NSAIDs and Aspirin

The evidence for aspirin and nonsteroidal anti-inflammatory drug (NSAID) use to prevent lung cancer is mixed. A meta-analysis concluded that there was no relationship between aspirin use and lung cancer risk, since a significant protective effect was only seen in low-quality studies.[5] However, a larger meta-analysis concluded that aspirin use with a dose of seven tablets per week could significantly reduce lung cancer risk, but the beneficial effects were not seen in smokers.[6] At this time, it is not recommended to use aspirin or NSAIDs daily to prevent lung cancer, as the side effects may outweigh the benefits.

Nonpharmacological Therapies for the Prevention and Treatment of Lung Cancer

Food and Drink

Fruits and Vegetables

A European prospective trial found that a 100-gm per day increase in the consumption of vegetables and fruits (about 1 to 2 servings) significantly reduced the risk of lung cancer, including in current smokers.[7] The intake of fruits and vegetables, especially those rich in carotenoids, reduces lung cancer risk.[8][9][10] Carotenoid-rich produce includes sweet potatoes, carrots, butternut squash, cantaloupe, sweet red peppers, apricots, peas, broccoli, spinach, and romaine lettuce.

Protein

Adequate protein intake is very important for patients with lung cancer since this type of cancer carries a high risk of cachexia. Their protein requirements can exceed 80 gm per day. The best dietary sources of protein are cold-water fish, legumes, lean meats (chicken and pork), nuts, and seeds.[1]

Soy

Soy foods consist of soybeans, tofu, tempeh, miso, and soymilk and are a common part of the Asian diet. A 2013 meta-analysis suggests a borderline reduction in lung cancer risk with daily soy protein intake, with a significant inverse association in nonsmokers.[11] The correlation is more apparent in women, with a significantly better overall survival.[12][13] These studies were conducted in Asian populations.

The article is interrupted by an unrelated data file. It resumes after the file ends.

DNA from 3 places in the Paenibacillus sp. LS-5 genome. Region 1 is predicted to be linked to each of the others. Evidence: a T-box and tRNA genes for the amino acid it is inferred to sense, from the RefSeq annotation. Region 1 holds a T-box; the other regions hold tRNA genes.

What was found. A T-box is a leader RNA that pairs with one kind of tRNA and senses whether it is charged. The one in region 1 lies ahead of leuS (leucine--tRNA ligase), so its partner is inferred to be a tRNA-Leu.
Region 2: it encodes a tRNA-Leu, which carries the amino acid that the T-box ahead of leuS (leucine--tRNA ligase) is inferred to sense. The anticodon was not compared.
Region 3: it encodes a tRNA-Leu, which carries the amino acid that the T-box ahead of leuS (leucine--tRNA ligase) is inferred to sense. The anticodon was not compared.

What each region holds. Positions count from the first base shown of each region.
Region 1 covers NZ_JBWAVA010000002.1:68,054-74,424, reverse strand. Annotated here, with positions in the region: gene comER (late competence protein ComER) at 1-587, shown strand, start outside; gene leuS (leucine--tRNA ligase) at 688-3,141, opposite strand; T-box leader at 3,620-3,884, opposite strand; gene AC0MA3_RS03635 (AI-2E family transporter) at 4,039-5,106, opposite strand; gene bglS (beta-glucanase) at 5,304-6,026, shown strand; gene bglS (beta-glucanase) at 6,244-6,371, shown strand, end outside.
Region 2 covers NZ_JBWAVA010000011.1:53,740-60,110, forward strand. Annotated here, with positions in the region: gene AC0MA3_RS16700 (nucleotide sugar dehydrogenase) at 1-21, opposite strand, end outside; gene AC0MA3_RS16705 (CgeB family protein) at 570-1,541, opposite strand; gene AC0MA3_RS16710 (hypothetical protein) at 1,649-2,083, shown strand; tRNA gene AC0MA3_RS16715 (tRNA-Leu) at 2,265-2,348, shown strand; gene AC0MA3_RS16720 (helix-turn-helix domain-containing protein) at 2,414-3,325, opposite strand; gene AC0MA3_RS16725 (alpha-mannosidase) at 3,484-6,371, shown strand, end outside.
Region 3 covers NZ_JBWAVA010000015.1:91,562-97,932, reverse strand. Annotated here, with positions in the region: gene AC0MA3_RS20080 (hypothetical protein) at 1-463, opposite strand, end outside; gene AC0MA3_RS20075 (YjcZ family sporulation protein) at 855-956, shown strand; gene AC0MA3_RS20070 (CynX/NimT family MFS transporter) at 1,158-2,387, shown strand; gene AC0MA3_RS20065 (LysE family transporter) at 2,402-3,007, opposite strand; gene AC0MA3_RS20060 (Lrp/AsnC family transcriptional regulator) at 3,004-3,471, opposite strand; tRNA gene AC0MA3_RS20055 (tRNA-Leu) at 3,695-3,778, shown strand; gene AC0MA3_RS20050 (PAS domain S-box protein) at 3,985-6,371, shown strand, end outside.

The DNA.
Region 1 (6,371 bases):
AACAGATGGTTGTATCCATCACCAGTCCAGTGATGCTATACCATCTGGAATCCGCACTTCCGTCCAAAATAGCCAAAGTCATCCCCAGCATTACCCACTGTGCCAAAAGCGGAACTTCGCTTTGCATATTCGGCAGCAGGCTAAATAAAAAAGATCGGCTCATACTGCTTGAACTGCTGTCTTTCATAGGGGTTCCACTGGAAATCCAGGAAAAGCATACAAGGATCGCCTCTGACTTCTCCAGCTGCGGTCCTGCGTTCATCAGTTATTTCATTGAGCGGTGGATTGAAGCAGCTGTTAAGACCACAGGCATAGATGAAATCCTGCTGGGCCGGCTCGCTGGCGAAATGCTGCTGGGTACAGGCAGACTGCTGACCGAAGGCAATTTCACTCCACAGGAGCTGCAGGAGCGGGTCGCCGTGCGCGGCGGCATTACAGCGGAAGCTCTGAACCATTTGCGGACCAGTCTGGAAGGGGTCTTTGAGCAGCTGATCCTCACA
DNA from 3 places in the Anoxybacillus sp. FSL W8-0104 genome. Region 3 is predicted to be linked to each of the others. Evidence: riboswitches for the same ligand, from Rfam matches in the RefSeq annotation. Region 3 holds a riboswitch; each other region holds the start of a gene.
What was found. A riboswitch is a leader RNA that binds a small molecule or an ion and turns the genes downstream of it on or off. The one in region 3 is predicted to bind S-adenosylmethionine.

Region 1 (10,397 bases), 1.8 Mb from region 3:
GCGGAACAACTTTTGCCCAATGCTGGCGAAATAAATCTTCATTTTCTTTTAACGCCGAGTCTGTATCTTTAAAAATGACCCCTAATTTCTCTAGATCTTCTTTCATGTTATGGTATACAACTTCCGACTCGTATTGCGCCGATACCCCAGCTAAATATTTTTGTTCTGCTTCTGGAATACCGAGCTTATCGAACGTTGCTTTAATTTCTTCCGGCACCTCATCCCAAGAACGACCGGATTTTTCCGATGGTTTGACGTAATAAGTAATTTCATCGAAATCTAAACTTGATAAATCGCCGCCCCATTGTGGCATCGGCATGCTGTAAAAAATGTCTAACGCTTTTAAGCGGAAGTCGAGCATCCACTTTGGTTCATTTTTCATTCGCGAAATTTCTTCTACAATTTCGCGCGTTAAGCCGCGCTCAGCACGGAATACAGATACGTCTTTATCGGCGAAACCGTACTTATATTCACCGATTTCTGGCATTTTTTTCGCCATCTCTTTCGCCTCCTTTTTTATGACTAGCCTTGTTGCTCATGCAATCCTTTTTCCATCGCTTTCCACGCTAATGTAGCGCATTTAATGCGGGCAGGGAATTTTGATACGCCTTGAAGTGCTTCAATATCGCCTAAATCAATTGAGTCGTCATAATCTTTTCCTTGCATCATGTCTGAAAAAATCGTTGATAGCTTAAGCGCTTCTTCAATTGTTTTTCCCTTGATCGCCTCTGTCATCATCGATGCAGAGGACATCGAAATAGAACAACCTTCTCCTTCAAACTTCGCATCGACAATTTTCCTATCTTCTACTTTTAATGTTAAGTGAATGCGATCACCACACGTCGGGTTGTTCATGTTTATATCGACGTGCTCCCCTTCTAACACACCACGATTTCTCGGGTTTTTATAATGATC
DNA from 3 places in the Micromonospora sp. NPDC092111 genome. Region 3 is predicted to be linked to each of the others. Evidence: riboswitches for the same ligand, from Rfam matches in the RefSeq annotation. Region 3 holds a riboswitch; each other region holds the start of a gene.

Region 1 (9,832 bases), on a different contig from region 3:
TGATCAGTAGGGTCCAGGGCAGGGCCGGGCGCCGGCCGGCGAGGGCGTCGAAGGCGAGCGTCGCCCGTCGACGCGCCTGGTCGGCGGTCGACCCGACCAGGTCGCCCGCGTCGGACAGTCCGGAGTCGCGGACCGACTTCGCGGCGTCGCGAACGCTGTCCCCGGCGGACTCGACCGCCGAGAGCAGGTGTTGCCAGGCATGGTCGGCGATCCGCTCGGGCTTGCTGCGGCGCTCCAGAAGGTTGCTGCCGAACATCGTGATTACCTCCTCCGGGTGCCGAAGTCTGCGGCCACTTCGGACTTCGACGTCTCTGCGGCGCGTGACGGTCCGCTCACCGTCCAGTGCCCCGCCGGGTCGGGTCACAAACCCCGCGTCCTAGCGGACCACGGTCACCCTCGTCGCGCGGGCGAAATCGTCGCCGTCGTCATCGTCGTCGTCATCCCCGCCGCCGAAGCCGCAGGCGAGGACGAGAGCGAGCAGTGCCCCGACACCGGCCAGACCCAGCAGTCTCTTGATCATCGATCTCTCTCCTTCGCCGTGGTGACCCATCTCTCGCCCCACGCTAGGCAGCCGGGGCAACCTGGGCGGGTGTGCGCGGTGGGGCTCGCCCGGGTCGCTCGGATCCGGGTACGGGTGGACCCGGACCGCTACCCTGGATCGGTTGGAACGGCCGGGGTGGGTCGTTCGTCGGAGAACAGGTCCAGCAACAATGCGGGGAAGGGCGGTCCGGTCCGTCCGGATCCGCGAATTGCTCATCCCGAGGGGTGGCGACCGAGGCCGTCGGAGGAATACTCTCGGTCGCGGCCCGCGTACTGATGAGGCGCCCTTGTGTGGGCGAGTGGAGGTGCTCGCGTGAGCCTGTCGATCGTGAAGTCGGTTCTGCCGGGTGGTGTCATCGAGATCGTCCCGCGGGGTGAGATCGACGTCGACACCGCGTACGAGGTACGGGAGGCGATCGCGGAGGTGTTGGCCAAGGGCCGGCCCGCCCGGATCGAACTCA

Obesity

Obesity is linked to the increased risk of many chronic diseases and cancers. However, being overweight or obese serves as a protective factor against lung cancer, especially in current and former smokers.[14] However, increased abdominal obesity may contribute to the development of lung cancer.[15] Decreased BMI from young adulthood to time of diagnosis is associated with worse outcomes in NSCLC and SCLC patients.[16] There is also significantly lower lung cancer-related mortality in overweight and obese patients that transfers across sex, race, and smoking status.[17][18] Higher BMI is associated with a longer survival in lung cancer patients.[19] Weight loss should not be actively encouraged in overweight and obese patients with lung cancer, unless it will provide other health benefits.

Dietary Supplements

Note: Please refer to the Passport to Whole Health, Chapter 15 on Dietary Supplements for more information about how to determine whether or not a specific supplement is appropriate for a given individual. Supplements are not regulated with the same degree of oversight as medications, and it is important that clinicians keep this in mind. Products vary greatly in terms of accuracy of labeling, presence of adulterants, and the legitimacy of claims made by the manufacturer.

Beta-Carotene and Vitamin A